SA-P: Spatial audio
10:50am - 10:55am
Non-Line-of-Sight Time-Difference-of-Arrival Localization with Explicit Inclusion of Geometry Information in a Simple Diffraction Scenario
Leibniz Universität Hannover, Germany
Time-difference-of-arrival (TDOA) localization is a
technique for finding the position of a wave emitting object, e.g.
a car horn. Many algorithms have been proposed for TDOA
localization under line-of-sight (LOS) conditions. In the non-line-
of-sight (NLOS) case the performance of these algorithms usually
deteriorates. There are techniques to reduce the error introduced
by the NLOS condition, which, however, do not directly take
into account information on the geometry of the surroundings.
In this paper a NLOS TDOA localization approach for a simple
diffraction scenario is described, which includes information on
the surroundings into the equation system. An experiment with
three different loudspeaker positions was conducted to validate
the proposed method. The localization error was less than 6.2 %
of the distance from the source to the closest microphone position.
Simulations show that the proposed method attains the Cramer-
Rao-Lower-Bound for low enough TDOA noise levels.
10:55am - 11:00am
Localization and Categorization of Early Reflections for Estimating Acoustic Reflection Coefficients
Leibniz University Hannover, Institute of Communications Technology, Hannover, Germany
Knowledge of room acoustic parameters such as frequency- and direction-dependent reflection coefficients, room volume or geometric characteristics is important for the modeling of acoustic environments, e.g. to improve the plausibility of immersive audio in mixed reality applications or to transfer a physical acoustic environment into a completely virtual one. This paper presents a method for detecting first order reflections in three-dimensions of spatial room impulse responses recorded with a spherical microphone array. By using geometric relations, the estimated direction of arrival (DOA) and the time difference of arrival (TDOA), the order of the respective mirror sound source is determined.
After categorization of the incident reflections with respect to the individual walls of the room, the information of DOA and TDOA of the first order mirror sound sources can be used to estimate the frequency dependent reflection coefficients of the respective walls using a modal beamformer. The results of our estimation from real measurements are evaluated and compared to the results of a simulation, while focusing on the categorization of incidence reflections.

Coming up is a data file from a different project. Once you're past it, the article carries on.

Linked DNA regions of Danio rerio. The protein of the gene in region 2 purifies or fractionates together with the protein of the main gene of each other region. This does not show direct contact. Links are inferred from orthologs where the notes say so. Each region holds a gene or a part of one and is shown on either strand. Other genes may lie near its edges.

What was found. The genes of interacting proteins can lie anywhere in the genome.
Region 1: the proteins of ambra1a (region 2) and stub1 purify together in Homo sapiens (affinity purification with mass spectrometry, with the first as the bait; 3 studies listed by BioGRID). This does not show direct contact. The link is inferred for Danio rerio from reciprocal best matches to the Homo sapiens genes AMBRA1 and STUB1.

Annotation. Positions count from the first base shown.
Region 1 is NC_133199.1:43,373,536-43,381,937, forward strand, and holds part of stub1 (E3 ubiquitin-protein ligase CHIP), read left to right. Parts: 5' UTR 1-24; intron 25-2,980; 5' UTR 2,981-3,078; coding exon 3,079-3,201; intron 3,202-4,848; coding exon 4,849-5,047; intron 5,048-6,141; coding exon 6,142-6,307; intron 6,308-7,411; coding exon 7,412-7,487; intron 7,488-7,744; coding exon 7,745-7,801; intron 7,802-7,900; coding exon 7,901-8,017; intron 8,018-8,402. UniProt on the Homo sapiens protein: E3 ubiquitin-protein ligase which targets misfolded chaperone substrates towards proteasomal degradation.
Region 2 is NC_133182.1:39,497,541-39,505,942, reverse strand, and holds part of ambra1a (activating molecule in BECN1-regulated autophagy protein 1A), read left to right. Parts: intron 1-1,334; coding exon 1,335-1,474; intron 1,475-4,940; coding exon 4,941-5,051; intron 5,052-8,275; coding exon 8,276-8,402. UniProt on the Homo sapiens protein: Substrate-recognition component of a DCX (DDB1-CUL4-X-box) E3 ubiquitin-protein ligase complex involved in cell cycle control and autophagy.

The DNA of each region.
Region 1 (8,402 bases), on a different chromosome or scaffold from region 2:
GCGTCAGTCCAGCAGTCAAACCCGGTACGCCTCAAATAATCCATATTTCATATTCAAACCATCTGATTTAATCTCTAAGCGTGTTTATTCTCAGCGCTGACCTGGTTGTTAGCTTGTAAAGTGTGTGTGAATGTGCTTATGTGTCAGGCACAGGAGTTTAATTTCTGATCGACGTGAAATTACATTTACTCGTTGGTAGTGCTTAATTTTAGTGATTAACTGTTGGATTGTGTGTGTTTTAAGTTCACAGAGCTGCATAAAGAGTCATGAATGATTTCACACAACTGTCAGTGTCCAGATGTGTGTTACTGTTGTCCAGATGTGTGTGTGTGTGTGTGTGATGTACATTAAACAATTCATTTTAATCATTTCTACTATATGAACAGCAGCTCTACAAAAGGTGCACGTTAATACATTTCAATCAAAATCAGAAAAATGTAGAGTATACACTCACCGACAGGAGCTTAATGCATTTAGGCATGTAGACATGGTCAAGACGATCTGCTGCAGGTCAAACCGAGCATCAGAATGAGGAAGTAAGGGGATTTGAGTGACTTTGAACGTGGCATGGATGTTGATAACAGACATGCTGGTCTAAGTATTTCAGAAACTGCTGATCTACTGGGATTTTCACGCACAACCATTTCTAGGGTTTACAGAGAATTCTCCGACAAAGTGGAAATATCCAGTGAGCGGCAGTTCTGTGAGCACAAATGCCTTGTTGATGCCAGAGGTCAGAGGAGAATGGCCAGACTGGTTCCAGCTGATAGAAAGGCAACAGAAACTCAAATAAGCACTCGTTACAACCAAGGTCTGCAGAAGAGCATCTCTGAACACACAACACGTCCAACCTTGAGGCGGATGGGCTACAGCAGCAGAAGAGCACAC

11:00am - 11:05am
Binaural Rendering From Distributed Microphone Signals Considering Loudspeaker Distance in Measurements
Graduate School of Information Science and Technology,The University of Tokyo
A method of binaural rendering from distributed microphone recordings that takes loudspeaker distance for measuring head-related transfer function (HRTF) into consideration is proposed. In general, to reproduce the binaural signals from the signals captured by multiple microphones in the recording area, the captured sound field is represented by plane-wave decomposition. Thus, HRTF is approximated as a transfer function from a plane-wave source in binaural rendering. To incorporate the distance in HRTF measurements, we propose a method based on the spherical-wave decomposition of a sound field, in which the HRTF is assumed to be measured from a point source. Result of experiments using HRTFs calculated by the boundary element method indicated that the accuracy of binaural signal reproduction by the proposed method based on the spherical-wave decomposition was higher than that by the plane-wave-decomposition-based method. We also evaluate the performance of signal conversion from distributed microphone measurements into binaural signals.
11:05am - 11:10am
Compressing Head-Related Transfer Function databases by Eigen decomposition
University of Aizu, Japan
A method to reduce the memory footprint of Head-Related Transfer Functions (HRTFs) is introduced. Based on an Eigen decomposition of HRTFs, the proposed method is capable of reducing an a database comprising 6,344 measurements from 36.30 MB to 2.41 MB (about a 15:1 compression ratio). Synthetic HRTFs in the compressed database were set to have less than 1 dB spectral distortion between 0.1 and 16 kHz. The differences between the compressed measurements with those in the original database do not seem to translate into degradation of perceptual location accuracy. The high degree of compression obtained with this method allows the inclusion of interpolated HRTFs in databases for easing the real-time audio spatialization in Virtual Reality (VR).